Week 3 – 4 NY physician volunteers for December at Hadassah hospital

Sat eve December 23, 2023 week 3 summary

I worked harder than usual this past week at Hadassah Ein Kerem doing colonoscopies. My Monday 40- minute lecture went well, and I am giving another lecture (again in English) on Monday. I had dinner Monday evening with my med school classmate, and in another “it’s a small world” event they know Hannah Vago’s half-sister. The half-sister story is amazing, but too long to put on this missive. Ask Shari for the story. Thursday I had dinner with לי-עם, the student that Shari and I are sponsoring for her university studies at Technion. I met her boyfriend. לי-עם has to perform 130 hours of community service as part of her scholarship obligations, and in the past 2 months she worked 85 hours, mostly in agricultural fields. Very hard labor. She also runs a clearing house for the innumerable small fundraising projects in Israel, meaning she check their validity and she has already found several fundraising projects that were fraudulent.

Jerusalem is very peaceful, and despite the proximity of Gaza, Judea/Samaria/West bank and the Lebanese border, while I sit in my sister Mira’s beautiful apartment here I can shut myself out from all the horrible news. (Un)fortunately I have no TV here. I am beginning to think this is a blessing.
On Friday I had 2-hour stroll with friend and retired tour guide Eitan Shomron. We walked a new national park near Hadassah hospital.

עין סטף Eitan is now is now about 75 years old. He describes the war and its consequences “a million grains of sand.” He says that everyone in Israel is moving a few grains of sand. He tried to pick fruit and after 3 hours he got exhausted and had to quit. Then he tried to pack boxes but they were too heavy. He found his ideal grains of sand to move: he walks the dogs of families whose fathers are in the reserves, and the mother with young kids has no time to walk the dogs. The mothers are very, very grateful to him

For Shabbat I transitioned from a secular Shabbat last week to a religious Zionist community on Har Nof, also near the hospital. I spent the entire Shabbat there with my friend his wife and at some meals his beyond count grandchildren. The rabbi of the shul was called into Gaza for 3 + months as a tank commander. I was honored with an Aliyah to recognize my volunteer service. (During the month I have learned to adjust my kippah to the event of the day, and I go from no Kippah to knitted Kippah to black Kippah, depending on the circumstances.)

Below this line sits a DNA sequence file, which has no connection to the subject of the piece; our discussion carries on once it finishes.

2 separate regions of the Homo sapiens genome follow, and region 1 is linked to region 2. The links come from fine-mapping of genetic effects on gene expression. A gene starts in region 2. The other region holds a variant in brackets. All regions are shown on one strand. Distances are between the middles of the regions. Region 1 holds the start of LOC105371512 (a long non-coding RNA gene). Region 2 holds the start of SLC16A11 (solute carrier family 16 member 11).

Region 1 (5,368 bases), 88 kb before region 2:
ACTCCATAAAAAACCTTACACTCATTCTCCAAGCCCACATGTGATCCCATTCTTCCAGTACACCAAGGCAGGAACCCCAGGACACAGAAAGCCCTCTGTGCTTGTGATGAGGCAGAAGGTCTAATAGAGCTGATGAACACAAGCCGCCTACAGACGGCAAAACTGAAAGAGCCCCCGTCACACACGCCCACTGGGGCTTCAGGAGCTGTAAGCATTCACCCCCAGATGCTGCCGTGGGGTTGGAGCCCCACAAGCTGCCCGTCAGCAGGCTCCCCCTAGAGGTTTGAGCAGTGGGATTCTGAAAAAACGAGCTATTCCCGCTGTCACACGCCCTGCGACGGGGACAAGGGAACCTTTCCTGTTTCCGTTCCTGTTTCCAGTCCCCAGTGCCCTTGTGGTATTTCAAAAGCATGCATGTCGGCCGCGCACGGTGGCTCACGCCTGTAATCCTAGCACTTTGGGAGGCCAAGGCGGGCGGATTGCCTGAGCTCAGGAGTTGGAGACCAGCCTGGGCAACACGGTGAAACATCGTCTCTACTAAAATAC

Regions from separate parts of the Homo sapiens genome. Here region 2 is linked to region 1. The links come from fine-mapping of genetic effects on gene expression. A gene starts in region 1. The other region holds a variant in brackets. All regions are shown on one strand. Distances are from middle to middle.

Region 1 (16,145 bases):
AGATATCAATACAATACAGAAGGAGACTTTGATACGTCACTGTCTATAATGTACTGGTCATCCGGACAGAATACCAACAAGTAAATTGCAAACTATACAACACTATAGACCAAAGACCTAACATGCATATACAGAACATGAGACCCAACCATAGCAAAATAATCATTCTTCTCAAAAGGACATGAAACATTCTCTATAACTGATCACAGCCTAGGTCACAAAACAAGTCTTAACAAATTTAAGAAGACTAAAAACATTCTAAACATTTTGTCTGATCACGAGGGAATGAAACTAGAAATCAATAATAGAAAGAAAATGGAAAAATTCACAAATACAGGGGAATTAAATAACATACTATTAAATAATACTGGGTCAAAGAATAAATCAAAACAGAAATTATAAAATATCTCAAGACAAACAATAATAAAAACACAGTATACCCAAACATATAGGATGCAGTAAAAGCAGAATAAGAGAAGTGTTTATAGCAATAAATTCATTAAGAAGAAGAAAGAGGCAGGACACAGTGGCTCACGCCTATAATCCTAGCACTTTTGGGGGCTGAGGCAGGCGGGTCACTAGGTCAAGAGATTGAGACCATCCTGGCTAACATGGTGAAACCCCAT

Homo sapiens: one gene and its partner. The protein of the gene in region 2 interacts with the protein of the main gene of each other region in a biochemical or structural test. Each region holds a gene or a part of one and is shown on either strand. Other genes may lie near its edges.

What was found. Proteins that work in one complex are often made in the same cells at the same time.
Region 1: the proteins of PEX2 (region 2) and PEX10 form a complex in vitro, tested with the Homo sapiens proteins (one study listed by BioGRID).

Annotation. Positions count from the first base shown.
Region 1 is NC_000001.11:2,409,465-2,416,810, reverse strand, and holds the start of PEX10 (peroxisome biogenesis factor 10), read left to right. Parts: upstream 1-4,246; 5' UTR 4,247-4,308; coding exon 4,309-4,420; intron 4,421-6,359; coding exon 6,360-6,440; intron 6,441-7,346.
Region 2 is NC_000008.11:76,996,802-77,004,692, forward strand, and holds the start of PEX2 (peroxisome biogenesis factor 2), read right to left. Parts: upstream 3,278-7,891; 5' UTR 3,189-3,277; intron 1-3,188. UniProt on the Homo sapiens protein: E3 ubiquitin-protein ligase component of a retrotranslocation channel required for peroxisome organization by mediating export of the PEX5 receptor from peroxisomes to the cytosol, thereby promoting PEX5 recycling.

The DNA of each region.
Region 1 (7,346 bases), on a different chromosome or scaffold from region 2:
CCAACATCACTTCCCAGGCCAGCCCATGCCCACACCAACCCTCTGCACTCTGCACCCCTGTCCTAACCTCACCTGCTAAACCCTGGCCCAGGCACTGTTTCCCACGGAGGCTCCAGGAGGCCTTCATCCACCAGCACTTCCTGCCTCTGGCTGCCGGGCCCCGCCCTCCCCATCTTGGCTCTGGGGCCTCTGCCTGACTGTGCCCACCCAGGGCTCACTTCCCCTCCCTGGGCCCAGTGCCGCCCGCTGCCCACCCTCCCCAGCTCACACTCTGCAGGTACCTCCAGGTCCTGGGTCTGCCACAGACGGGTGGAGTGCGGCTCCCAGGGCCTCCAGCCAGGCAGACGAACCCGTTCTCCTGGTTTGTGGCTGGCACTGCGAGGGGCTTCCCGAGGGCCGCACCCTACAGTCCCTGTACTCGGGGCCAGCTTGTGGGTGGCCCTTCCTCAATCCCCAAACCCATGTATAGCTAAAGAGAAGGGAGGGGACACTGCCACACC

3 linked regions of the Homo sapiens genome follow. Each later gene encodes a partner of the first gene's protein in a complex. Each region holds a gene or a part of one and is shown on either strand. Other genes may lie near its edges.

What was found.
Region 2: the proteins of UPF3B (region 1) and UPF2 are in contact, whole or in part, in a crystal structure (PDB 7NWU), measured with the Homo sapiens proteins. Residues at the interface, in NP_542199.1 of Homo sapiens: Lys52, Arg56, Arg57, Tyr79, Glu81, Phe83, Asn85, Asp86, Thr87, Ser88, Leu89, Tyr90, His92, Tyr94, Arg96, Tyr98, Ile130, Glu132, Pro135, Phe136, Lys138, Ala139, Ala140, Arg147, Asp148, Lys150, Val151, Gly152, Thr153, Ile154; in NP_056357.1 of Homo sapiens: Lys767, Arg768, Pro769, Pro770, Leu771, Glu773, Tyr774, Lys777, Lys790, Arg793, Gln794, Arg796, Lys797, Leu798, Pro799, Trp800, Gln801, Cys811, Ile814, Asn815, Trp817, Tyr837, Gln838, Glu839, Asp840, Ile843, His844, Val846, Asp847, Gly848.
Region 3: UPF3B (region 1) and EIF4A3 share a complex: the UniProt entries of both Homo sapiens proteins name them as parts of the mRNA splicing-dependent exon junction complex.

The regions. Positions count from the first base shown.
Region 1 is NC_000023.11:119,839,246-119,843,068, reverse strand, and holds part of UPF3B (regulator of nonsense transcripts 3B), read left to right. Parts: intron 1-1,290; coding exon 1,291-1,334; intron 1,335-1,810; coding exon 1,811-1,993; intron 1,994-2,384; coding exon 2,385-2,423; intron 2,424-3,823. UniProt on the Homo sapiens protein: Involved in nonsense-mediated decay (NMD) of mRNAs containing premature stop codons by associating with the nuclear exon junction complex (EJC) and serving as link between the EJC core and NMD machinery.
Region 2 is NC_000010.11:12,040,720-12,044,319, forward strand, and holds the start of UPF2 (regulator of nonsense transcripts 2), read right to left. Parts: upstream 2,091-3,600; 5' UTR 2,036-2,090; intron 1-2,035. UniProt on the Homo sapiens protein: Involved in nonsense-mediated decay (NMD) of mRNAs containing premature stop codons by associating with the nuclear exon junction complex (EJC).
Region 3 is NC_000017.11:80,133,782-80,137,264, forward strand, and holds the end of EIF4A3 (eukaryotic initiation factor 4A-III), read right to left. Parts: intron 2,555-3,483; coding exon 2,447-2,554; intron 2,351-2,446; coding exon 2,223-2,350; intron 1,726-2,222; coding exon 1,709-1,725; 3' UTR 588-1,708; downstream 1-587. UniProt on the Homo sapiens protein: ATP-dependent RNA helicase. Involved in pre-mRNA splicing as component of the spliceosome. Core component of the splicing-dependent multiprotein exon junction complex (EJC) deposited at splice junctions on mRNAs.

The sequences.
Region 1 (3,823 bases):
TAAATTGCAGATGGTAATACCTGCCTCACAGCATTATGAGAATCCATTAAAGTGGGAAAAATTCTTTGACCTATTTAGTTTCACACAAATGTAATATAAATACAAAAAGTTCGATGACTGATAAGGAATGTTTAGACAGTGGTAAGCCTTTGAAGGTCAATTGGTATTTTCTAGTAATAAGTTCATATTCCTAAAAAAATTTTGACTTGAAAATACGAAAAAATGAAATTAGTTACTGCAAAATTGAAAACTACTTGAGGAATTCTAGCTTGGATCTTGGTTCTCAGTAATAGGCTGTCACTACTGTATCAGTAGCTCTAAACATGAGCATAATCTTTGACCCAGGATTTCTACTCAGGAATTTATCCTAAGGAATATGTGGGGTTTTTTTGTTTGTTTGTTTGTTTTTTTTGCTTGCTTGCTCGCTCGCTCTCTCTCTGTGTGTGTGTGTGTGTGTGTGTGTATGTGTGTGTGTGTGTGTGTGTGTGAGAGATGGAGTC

As I said in my previous weeks’ summary, there is nothing I have learned that you can’t learn by reading or listening to the news anywhere. All the people with whom I interacted with over the past few days are incredulous with the degree of antisemitism and self-hating Jews in America. Every time I try to explain the progressive left in the US, my listeners here get angrier and angrier, and I have to remind them that I am not defending the progressive left but I am merely explaining why they hate us so much. After going through this exercise a few times, I changed by brief dissertation to merely say that they are ignorant antisemites and we will never be able to change their minds. Tel Aviv seems to be the center of the demonstrations in support of the hostages, and unfortunately, I will have no time to visit there. I am reading about the pleas for the hostage families to arrange a ceasefire to free the hostages, while the families of the soldiers killed in action do not want any cease fire, as they do not want their children/husbands/fathers to have been killed in vain.

Years ago when antisemitism in France was at a peak, we all spoke about our disbelief that all the French Jews did not make Aliyah. Now that the antisemites are flooding streets of America, I talk to myself and say that I have the same feelings about American Jews. I am proud that my entire family is able to converse in Hebrew in case we are forced to go, and I am strongly considering buying a place here so that our current and future generations would have a place to go. How long I will have this feeling when I return at the end of the coming week is another story.

I am appreciating not working on Fridays, as I can accomplish everything I have to do on Friday before Shabbat starts, and on Shabbat I don’t have to think about all the things that need to be done. However, I still can’t get used to working on Sundays. I will not be working this Thursday so I can do a shopping day. I am taking orders.

Love to all

Originally published in Times of Israel